Today, we are announcing a new module in the Harness Software Delivery Platform that helps developers maintain high velocity while continuously improving the reliability of application services. Harness Service Reliability Management (SRM) was designed to improve the collaboration and governance between engineering and reliability teams so that they can adopt a modern Site Reliability Engineering (SRE) program using Service Level Objectives (SLO) as outlined by Google in the SRE Handbook.
Harness Service Reliability Management is for teams that want a better way to balance the velocity of feature releases and bug fixes with the stability and reliability needs of a production environment. With Harness SRM, you no longer need to choose between velocity and confidence. It helps you ensure that your best developers continue to deliver highly reliable software at high velocity while putting guardrails in place for other developers or sensitive projects.
Adopting SLO-Driven Software Delivery
There is a cultural shift AND new knowledge/skills required to make the SRE model successful in your organization. Harness SRM was designed to help companies of all sizes rapidly adopt and implement an SRE model while avoiding these common challenges:
- Wasted time manually tracking SLOs and error budgets.
- Conflict between engineering and reliability teams due to lack of collaboration defining governance.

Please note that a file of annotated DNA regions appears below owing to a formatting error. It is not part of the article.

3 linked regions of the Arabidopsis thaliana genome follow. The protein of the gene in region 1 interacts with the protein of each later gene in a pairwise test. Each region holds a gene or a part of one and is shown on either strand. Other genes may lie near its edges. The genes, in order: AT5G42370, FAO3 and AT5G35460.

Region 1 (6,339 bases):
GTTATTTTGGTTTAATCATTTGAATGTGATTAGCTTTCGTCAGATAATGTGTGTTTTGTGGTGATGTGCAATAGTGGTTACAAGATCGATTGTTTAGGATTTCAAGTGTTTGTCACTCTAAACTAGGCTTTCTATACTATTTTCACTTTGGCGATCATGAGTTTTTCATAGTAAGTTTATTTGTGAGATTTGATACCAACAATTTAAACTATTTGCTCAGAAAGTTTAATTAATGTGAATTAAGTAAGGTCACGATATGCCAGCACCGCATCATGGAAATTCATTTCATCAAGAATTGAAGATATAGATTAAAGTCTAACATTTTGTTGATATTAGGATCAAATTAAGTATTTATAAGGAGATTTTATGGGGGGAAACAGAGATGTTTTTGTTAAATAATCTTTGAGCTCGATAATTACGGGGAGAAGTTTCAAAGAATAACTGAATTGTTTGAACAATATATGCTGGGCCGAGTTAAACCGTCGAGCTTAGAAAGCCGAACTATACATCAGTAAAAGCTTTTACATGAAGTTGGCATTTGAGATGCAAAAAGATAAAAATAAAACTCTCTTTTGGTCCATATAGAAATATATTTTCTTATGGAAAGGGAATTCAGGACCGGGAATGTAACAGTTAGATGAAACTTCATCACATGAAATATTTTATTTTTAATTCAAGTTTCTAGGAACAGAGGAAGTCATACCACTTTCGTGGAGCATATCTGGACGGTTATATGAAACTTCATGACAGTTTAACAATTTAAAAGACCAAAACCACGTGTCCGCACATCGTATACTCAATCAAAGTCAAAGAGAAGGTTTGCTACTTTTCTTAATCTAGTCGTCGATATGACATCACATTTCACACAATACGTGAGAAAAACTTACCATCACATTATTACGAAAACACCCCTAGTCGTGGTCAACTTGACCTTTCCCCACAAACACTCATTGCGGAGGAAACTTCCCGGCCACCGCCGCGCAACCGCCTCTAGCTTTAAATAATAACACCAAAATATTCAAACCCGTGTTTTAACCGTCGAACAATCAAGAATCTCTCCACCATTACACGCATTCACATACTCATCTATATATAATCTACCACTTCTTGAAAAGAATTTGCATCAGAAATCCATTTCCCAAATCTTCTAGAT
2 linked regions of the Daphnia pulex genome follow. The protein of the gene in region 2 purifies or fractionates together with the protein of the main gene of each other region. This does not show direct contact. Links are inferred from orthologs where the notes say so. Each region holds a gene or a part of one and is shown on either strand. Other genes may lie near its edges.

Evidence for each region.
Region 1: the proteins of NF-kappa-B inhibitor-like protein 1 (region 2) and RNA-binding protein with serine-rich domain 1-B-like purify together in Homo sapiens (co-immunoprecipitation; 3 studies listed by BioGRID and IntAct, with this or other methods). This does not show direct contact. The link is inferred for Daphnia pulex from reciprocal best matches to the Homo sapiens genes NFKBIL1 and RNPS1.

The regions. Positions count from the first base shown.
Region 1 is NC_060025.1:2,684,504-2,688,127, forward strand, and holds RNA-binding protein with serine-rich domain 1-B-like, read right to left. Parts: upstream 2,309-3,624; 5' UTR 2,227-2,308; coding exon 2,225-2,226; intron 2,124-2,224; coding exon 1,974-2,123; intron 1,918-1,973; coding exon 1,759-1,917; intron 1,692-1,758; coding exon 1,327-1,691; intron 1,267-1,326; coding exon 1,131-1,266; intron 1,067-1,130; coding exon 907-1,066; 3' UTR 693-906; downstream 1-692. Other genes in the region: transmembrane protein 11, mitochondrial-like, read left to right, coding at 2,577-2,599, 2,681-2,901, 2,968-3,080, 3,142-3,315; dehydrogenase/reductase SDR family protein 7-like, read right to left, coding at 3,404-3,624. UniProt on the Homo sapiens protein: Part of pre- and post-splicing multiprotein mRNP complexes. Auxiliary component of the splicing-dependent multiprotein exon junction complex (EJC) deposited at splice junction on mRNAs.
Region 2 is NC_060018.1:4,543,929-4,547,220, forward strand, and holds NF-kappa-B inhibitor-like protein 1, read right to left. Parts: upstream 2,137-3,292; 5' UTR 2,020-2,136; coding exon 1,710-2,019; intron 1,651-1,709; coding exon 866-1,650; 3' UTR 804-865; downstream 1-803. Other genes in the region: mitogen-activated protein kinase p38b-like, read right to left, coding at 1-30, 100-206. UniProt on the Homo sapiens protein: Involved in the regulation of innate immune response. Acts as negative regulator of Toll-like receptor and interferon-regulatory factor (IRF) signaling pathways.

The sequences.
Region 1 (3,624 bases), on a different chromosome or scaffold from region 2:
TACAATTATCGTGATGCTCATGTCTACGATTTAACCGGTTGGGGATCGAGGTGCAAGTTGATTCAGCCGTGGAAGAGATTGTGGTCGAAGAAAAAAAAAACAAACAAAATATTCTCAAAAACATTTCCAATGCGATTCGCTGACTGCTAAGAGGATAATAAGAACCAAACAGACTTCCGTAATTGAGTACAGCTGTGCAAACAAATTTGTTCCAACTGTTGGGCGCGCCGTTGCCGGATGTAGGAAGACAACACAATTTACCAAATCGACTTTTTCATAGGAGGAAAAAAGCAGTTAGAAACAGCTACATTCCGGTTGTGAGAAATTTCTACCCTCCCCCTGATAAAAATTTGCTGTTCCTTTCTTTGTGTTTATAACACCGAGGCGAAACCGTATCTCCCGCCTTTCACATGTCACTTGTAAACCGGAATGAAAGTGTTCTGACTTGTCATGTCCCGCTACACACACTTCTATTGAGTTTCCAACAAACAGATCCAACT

- Engineering teams are surprised with work stoppages because they don’t have visibility into SLOs and error budgets.
- Work stoppage negotiations between engineering and reliability teams on a service-by-service basis.
- Trouble scaling site reliability engineering practices.
- Problems maintaining high feature delivery velocity while also ensuring high reliability.
Achieving Excellence in SLO-Driven Software Delivery
Harness SRM is a solution for engineering AND reliability teams. Within SRM, teams collaborate to define SLIs, SLOs, and Error Budgets. SRM users also create reliability guardrails within their CI/CD pipelines. These reliability guardrails determine whether or not pipelines are allowed to proceed to the next stage. SLO and Error Budget data is used to drive the behavior of the reliability guardrails. If SLOs are violated too often, Error Budgets become depleted, which causes the reliability guardrails to stop pipeline execution. Once pipeline execution is stopped, explicit approval must be provided for pipelines to proceed. This is all tracked in the SRM audit log for compliance purposes.
To promote better production reliability, Service Reliability Checks are performed across all stages of the software delivery lifecycle. Some of these reliability checks, like native error tracking from Harness, require an agent to be added to the application service. All other reliability checks are performed via integrations to external tools (APM, log analytics, testing, etc.). The goal of these checks is to identify as many reliability issues as possible before production. If done properly, production reliability will continually improve.
Conclusion – Frenemies No More!
Reliability and engineering teams don’t want to be in conflict with each other, and now with Harness SRM, they don’t need to be. They can evolve to a new collaborative relationship where both teams work in harmony to deliver software faster with the confidence that it will be reliable.
Interested in learning more or getting started with Harness Service Reliability Management? Click here for more information.